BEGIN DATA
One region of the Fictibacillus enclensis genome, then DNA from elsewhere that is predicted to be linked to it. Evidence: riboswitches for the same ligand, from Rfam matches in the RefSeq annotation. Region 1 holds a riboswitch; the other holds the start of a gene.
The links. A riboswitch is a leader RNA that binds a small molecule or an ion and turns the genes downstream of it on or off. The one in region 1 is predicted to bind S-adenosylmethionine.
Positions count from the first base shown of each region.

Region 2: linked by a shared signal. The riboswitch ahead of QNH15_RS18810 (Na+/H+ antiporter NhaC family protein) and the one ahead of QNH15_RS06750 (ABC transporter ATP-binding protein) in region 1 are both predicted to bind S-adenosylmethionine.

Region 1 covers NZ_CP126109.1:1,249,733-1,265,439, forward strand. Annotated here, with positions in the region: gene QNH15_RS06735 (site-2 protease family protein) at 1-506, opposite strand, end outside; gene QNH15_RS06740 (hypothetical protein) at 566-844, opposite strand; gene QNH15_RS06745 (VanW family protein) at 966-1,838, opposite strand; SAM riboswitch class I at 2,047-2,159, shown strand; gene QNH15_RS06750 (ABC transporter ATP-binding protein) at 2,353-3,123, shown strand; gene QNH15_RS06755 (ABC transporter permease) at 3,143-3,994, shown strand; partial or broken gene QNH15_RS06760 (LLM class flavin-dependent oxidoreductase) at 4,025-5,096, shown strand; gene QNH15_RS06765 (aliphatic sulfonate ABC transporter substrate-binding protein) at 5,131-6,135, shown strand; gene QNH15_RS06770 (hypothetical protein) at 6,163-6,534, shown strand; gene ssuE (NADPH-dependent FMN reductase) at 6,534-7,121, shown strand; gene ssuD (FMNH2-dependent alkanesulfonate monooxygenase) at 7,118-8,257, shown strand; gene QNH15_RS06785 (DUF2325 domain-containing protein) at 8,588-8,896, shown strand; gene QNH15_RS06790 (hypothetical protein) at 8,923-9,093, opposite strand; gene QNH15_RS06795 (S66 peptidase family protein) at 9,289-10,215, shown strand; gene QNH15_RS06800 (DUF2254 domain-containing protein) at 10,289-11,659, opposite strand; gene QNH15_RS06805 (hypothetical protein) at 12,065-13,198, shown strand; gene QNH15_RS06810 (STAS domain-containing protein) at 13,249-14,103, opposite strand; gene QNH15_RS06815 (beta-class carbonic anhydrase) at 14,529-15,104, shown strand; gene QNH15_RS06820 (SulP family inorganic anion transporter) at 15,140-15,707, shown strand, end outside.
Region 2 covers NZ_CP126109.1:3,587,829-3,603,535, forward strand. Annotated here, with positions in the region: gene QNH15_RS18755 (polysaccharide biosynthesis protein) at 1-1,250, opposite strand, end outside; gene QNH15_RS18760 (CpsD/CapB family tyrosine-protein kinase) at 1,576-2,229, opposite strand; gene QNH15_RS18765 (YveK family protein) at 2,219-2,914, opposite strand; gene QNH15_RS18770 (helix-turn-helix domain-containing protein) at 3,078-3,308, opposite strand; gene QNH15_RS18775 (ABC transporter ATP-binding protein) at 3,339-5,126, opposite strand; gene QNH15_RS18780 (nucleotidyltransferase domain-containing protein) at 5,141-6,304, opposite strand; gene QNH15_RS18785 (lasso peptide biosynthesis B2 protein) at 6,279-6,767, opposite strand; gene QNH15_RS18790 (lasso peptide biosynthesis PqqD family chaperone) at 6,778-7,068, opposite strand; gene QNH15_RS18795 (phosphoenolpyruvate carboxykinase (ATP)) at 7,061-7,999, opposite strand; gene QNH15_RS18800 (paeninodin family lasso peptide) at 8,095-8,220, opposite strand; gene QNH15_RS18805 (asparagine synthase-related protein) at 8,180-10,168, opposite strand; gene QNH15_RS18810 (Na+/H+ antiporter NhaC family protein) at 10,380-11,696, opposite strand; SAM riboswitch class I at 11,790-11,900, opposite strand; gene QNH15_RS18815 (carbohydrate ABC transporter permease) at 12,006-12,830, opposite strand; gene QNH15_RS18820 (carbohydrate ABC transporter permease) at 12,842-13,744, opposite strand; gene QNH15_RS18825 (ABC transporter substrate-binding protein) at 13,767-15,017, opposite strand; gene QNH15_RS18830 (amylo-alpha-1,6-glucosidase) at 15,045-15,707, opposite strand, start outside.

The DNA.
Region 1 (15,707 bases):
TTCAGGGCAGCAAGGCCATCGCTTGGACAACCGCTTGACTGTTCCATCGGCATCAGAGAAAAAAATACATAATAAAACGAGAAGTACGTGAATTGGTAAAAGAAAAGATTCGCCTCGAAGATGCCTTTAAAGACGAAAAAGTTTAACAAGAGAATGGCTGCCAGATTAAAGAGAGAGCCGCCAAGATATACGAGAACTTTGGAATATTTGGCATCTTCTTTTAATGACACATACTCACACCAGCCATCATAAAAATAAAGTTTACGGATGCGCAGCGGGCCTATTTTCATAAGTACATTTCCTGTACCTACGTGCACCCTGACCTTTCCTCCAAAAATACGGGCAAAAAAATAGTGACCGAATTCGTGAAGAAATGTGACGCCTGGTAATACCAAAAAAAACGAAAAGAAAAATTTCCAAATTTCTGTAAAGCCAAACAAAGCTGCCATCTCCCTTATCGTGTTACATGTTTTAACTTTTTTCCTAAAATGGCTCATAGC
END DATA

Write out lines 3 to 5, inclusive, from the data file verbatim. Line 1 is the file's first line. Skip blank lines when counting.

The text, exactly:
Positions count from the first base shown of each region.

Region 2: linked by a shared signal. The riboswitch ahead of QNH15_RS18810 (Na+/H+ antiporter NhaC family protein) and the one ahead of QNH15_RS06750 (ABC transporter ATP-binding protein) in region 1 are both predicted to bind S-adenosylmethionine.

Region 1 covers NZ_CP126109.1:1,249,733-1,265,439, forward strand. Annotated here, with positions in the region: gene QNH15_RS06735 (site-2 protease family protein) at 1-506, opposite strand, end outside; gene QNH15_RS06740 (hypothetical protein) at 566-844, opposite strand; gene QNH15_RS06745 (VanW family protein) at 966-1,838, opposite strand; SAM riboswitch class I at 2,047-2,159, shown strand; gene QNH15_RS06750 (ABC transporter ATP-binding protein) at 2,353-3,123, shown strand; gene QNH15_RS06755 (ABC transporter permease) at 3,143-3,994, shown strand; partial or broken gene QNH15_RS06760 (LLM class flavin-dependent oxidoreductase) at 4,025-5,096, shown strand; gene QNH15_RS06765 (aliphatic sulfonate ABC transporter substrate-binding protein) at 5,131-6,135, shown strand; gene QNH15_RS06770 (hypothetical protein) at 6,163-6,534, shown strand; gene ssuE (NADPH-dependent FMN reductase) at 6,534-7,121, shown strand; gene ssuD (FMNH2-dependent alkanesulfonate monooxygenase) at 7,118-8,257, shown strand; gene QNH15_RS06785 (DUF2325 domain-containing protein) at 8,588-8,896, shown strand; gene QNH15_RS06790 (hypothetical protein) at 8,923-9,093, opposite strand; gene QNH15_RS06795 (S66 peptidase family protein) at 9,289-10,215, shown strand; gene QNH15_RS06800 (DUF2254 domain-containing protein) at 10,289-11,659, opposite strand; gene QNH15_RS06805 (hypothetical protein) at 12,065-13,198, shown strand; gene QNH15_RS06810 (STAS domain-containing protein) at 13,249-14,103, opposite strand; gene QNH15_RS06815 (beta-class carbonic anhydrase) at 14,529-15,104, shown strand; gene QNH15_RS06820 (SulP family inorganic anion transporter) at 15,140-15,707, shown strand, end outside.